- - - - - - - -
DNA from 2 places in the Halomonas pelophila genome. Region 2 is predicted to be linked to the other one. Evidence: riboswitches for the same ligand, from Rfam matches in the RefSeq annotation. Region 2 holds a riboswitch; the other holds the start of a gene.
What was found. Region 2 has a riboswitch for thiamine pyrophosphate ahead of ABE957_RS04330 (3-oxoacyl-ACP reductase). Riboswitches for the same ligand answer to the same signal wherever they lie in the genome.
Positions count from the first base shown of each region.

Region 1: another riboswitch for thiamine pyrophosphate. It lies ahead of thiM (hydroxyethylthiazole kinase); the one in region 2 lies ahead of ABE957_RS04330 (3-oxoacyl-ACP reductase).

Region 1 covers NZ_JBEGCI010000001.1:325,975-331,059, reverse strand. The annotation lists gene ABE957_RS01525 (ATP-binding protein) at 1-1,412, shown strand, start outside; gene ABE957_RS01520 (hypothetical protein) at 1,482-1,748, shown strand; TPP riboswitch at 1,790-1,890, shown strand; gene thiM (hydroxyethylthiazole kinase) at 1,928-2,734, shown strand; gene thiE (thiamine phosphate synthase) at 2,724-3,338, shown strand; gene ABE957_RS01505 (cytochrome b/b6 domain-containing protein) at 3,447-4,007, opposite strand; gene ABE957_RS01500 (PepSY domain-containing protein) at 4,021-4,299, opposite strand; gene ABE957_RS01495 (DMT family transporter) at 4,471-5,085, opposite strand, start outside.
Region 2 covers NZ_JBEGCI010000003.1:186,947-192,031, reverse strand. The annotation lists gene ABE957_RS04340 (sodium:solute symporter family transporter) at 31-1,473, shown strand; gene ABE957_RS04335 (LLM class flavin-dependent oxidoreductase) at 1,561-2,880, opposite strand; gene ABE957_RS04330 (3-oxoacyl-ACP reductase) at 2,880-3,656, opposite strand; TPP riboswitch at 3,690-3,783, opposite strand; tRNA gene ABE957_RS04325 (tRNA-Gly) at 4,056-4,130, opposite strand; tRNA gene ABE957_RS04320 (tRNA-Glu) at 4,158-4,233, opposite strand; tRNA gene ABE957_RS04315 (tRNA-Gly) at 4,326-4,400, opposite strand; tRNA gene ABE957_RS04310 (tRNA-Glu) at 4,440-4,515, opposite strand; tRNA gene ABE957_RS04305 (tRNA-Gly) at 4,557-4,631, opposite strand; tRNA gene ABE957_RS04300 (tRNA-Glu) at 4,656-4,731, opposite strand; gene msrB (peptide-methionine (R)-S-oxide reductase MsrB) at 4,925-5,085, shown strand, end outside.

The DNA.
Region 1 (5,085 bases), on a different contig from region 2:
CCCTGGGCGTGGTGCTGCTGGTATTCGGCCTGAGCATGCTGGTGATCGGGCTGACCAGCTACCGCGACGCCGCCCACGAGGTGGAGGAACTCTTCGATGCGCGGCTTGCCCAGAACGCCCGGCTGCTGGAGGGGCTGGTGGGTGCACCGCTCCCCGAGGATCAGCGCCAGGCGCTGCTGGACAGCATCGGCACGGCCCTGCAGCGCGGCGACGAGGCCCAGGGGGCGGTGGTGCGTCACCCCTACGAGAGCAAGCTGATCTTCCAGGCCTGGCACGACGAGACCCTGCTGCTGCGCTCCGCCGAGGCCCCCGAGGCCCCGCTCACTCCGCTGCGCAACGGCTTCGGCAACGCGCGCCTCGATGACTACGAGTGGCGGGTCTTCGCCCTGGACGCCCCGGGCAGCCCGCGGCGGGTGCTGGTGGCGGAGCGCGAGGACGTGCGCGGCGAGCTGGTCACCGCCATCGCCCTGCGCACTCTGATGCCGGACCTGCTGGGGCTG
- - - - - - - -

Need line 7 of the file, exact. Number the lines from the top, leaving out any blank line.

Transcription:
The DNA.